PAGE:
June 2014 Election, Los Angeles County, California/Letters to Candidates

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Letters to candidates in the June 2014 Election, Los Angeles County, California.

Superior Court Judge

I'm a voter and blogger looking to get more insight into the candidates that I will need to choose between in the upcoming election this June, so I'm emailing all of the Judicial candidates (excepting those I could not find an email address for) these four questions to help me learn more about them.

What inspires you to seek a seat as a Superior Court Judge?

What responsibility do you see individual citizens as having in promoting their own welfare, and the welfare of society, and what kinds of limitations you see to that responsibility?

How do you think Superior Court Judges can act as a check against abuse of power by the legislative and executive branches of government at their level?

What do you think the purpose of punishing criminals to be?

    Thank you,
    Sean Cox


Carol Rose

Received: 29/Mar/2014

Dear Mr. Cox:

To answer your queries:

1. I am seeking a seat on the judiciary for the following reasons (these are listed in my webpage): I have been practicing in the courtroom for 37 years and have gained a great deal of knowledge, empathy and wisdom. I believe that we need educated, energetic and experienced courtroom lawyers as our judges. I am inspired by some fabulous scholarly judges and intend to emulate them.

2. Each citizen has a responsibility to all of our community to sit as a juror. Also, it is important that citizens report crimes, even if they are compensated for their loss from insurance companies. To receive all of the benefits of living in our incredible country that offers so many unique rights, a citizen has only two obligations - to sit as a juror and to vote. Both of these are all we ask for all of the freedoms we have.

3. A judge follows the law, does not change it. They are not meant to be checks and balances but enforcers.

4. Punishing criminals has two purposes that are effective - one is to protect society from them while they are incarcerated and on parole and the other is to encourage them not to repeat crimes. This can be thought to be a form of rehabilitation.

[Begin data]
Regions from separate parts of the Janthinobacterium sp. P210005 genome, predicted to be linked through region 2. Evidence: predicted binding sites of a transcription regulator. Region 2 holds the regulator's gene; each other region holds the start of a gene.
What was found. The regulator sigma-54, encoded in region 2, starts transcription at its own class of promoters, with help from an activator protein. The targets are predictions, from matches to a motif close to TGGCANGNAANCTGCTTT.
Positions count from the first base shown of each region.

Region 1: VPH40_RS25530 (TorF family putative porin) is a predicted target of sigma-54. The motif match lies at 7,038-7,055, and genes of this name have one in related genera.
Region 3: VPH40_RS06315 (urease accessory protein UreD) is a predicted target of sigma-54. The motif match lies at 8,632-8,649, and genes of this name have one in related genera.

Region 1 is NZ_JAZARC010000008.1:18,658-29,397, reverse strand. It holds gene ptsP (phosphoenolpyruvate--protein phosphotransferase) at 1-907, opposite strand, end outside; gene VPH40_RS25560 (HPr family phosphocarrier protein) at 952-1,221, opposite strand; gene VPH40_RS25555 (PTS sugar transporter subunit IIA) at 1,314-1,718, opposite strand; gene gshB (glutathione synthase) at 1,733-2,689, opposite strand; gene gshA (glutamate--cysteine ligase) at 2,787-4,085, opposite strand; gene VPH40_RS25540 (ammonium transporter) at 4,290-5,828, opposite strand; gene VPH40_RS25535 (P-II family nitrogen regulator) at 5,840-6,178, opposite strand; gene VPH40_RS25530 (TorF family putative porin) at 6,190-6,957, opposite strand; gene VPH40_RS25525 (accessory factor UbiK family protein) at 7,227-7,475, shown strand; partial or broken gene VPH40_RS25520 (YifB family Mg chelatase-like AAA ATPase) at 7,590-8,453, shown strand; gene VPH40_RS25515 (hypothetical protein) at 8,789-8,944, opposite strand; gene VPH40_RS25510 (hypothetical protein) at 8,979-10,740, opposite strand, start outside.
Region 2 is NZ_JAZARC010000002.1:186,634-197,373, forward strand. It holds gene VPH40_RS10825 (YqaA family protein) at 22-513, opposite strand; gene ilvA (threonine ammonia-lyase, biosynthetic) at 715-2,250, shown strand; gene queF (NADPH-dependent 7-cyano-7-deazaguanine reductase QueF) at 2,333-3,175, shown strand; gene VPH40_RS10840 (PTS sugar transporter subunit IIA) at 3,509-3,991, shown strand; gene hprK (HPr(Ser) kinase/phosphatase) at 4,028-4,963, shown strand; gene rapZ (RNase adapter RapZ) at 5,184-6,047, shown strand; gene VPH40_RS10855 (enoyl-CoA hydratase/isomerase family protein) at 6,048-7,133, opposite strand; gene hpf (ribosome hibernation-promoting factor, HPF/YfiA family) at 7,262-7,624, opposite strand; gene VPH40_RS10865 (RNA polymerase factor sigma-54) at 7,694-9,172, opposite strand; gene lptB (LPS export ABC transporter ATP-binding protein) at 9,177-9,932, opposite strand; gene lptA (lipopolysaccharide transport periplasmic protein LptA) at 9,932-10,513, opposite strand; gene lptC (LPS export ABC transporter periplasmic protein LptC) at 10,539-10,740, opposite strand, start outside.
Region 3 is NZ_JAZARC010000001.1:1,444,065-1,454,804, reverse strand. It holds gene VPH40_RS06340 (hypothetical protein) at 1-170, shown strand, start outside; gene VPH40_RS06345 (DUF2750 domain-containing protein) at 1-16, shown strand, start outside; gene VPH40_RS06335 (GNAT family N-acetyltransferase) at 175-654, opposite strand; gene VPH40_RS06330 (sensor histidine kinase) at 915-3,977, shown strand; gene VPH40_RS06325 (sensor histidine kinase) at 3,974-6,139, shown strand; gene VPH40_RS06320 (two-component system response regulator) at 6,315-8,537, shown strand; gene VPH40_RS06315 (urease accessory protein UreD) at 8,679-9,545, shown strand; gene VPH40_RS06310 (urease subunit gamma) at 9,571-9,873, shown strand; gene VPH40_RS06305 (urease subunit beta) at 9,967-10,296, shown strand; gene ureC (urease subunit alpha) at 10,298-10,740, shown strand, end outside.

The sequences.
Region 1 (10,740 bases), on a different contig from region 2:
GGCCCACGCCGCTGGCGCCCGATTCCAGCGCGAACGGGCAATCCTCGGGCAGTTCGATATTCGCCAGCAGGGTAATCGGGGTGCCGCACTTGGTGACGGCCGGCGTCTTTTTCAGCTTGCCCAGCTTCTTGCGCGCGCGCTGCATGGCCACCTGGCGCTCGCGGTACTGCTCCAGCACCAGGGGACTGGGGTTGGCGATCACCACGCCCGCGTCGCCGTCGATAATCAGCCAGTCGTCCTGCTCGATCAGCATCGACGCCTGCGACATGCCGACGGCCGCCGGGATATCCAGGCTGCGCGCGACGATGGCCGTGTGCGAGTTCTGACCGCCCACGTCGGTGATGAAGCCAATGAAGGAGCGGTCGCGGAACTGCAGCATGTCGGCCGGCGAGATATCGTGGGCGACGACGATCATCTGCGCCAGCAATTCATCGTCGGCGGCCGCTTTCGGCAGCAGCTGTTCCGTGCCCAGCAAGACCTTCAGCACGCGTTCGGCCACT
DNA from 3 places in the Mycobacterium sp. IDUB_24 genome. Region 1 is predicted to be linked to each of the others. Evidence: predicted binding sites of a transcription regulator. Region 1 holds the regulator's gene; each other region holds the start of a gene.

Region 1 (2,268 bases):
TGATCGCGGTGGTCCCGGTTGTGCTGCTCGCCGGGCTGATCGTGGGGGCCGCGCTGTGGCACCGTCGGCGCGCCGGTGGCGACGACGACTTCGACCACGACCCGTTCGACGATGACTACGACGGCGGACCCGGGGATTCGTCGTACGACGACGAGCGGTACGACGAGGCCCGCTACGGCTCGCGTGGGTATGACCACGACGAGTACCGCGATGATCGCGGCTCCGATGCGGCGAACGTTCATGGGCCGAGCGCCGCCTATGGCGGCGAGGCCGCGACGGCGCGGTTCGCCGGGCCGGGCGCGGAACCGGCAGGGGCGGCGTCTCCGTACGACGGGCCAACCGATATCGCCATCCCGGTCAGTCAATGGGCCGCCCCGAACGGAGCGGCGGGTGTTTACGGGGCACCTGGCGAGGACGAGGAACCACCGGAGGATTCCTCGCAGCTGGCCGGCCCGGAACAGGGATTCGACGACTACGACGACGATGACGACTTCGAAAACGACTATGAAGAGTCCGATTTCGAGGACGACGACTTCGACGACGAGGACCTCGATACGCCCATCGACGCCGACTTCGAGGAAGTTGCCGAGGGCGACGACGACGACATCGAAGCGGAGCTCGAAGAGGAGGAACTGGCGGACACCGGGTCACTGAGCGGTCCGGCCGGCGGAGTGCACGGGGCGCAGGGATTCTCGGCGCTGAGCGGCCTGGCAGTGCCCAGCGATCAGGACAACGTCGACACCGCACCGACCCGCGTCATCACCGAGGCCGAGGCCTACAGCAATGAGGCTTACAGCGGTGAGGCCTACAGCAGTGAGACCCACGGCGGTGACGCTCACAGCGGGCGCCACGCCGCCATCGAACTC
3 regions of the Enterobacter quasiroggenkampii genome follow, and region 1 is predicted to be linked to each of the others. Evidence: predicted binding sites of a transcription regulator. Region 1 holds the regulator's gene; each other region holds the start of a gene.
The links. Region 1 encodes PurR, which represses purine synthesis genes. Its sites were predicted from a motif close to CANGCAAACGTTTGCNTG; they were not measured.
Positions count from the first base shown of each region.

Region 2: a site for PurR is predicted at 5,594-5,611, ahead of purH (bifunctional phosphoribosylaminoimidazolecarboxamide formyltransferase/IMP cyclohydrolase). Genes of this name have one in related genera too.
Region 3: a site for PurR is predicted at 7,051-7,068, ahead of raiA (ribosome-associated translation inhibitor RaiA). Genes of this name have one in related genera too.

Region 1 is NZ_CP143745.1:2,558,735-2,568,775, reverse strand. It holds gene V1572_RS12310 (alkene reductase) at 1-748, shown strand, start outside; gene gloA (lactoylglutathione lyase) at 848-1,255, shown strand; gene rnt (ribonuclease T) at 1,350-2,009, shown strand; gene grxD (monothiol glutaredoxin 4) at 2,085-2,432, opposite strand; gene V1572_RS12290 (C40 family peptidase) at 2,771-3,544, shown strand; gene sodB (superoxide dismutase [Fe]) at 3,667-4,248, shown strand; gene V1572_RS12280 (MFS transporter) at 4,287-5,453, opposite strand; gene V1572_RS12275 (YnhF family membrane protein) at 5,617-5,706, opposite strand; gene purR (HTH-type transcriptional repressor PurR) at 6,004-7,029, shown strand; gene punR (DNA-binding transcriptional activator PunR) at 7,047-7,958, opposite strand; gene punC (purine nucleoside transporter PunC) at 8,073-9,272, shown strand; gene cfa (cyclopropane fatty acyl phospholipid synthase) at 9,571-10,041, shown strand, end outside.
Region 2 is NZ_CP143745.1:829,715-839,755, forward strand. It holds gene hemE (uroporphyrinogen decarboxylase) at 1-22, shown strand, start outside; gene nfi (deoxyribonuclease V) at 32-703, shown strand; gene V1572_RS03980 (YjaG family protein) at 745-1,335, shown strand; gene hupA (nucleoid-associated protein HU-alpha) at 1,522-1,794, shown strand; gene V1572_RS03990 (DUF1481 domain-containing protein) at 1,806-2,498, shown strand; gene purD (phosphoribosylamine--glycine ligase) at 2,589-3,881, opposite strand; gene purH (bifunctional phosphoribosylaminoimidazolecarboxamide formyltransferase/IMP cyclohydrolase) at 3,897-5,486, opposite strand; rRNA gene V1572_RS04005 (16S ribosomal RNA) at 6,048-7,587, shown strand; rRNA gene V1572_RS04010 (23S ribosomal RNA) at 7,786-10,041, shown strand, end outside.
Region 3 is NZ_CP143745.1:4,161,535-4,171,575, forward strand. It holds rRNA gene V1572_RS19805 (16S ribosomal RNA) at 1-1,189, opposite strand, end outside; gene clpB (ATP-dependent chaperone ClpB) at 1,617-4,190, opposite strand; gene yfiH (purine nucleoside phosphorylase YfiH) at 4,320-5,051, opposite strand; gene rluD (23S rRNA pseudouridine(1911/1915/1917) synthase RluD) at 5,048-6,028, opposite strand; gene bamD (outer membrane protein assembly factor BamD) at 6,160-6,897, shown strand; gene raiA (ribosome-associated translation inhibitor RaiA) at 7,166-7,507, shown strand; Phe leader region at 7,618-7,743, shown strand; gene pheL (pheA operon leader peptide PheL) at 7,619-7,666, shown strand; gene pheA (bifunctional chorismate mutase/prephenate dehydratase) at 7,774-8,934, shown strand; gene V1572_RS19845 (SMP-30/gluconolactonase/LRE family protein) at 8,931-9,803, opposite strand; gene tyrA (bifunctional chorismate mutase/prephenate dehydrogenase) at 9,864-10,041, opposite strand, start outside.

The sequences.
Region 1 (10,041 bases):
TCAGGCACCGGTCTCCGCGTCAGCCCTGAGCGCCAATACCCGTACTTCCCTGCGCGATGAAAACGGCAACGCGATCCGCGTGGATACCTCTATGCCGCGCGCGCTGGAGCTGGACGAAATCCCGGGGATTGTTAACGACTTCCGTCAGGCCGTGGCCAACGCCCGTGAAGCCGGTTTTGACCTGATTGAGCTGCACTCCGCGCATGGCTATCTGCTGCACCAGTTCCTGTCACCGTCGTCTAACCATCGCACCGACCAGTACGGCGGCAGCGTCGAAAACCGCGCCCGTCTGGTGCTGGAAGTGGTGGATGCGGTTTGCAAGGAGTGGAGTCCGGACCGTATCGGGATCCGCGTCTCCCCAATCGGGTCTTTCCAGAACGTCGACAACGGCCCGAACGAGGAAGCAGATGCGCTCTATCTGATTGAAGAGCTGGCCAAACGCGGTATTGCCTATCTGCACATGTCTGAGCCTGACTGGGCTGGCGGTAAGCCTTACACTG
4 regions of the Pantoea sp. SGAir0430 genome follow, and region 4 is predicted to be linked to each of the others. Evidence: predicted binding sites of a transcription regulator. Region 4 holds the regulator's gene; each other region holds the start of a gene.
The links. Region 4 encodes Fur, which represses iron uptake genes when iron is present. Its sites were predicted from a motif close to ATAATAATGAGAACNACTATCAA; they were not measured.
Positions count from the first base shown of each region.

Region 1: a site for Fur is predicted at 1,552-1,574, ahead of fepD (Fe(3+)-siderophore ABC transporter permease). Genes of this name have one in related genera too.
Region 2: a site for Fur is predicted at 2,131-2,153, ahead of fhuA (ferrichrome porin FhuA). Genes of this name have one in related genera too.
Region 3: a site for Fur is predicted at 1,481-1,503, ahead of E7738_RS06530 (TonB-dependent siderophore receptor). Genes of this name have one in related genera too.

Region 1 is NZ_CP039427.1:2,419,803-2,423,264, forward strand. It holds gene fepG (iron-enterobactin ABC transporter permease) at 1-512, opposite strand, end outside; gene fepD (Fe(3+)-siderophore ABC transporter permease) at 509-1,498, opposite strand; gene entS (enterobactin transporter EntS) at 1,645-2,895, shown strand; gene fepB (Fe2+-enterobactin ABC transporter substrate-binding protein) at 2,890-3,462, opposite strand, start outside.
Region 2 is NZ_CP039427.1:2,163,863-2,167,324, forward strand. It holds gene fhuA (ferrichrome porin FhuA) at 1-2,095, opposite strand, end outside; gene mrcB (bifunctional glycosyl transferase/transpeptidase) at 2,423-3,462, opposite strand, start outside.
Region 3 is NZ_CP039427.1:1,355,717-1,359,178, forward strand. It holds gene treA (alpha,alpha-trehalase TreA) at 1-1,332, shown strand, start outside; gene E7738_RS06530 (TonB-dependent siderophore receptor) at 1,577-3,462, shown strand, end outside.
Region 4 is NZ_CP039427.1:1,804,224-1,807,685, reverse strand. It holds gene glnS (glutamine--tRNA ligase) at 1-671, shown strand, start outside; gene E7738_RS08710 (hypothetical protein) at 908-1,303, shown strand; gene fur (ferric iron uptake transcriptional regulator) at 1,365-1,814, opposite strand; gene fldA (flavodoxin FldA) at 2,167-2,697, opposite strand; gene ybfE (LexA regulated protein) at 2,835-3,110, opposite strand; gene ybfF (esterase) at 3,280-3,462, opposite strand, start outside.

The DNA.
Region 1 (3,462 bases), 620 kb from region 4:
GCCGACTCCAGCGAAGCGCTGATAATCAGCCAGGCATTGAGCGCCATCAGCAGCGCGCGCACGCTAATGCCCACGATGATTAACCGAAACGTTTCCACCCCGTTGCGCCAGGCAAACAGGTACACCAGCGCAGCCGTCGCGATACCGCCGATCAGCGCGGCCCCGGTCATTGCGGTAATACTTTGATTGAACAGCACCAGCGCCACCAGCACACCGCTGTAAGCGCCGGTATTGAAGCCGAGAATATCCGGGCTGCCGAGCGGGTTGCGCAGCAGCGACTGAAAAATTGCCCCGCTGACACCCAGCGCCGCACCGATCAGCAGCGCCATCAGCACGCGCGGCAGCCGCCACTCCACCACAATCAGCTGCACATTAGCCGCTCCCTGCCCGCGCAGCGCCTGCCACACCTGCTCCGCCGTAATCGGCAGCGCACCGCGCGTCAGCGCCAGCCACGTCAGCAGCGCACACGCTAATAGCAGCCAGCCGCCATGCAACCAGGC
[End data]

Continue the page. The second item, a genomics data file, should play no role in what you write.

I hope that helps and invite you to view www.CarolRoseforJudge.com

Carol Rose

Arnold William Mednick

Received: 31/Mar/2014

please see - http://smartvoter.org/vote/mednick

James B. Pierce

Received: 31/Mar/2014

Dear Mr. Cox;

These are four very deep philosophical questions that are extremely important but unfortunately I do not have the luxury of the time necessary to fully answer. But here goes my quick but probably inadequate responses:

I have been a Judge for over 25 years and my biggest motivating factor has been public service. It has been immensely satisfying to work hard and to improve the criminal justice system here in Long Beach. I look forward to serving for a long time in the future.

Individual autonomy and responsibility is universally celebrated in free societies and repressed in totalitarian societies. There is always a balance however between individual and community responsibilities. Striking that balance is always more of an art than a science.

An independent judiciary (even at the trial level) has always acted as a limitation of power to the executive and legislative branches of government. The limitations of course are the US and California constitutions.

Punishment has several purposes (again not enough time or space to fully cover) which include but is not limited to retribution, correction and rehabilitation.

Thank you for questions and I am sorry I could not spent more time to give you fuller answers. Please vote June 3rd.

Jim Pierce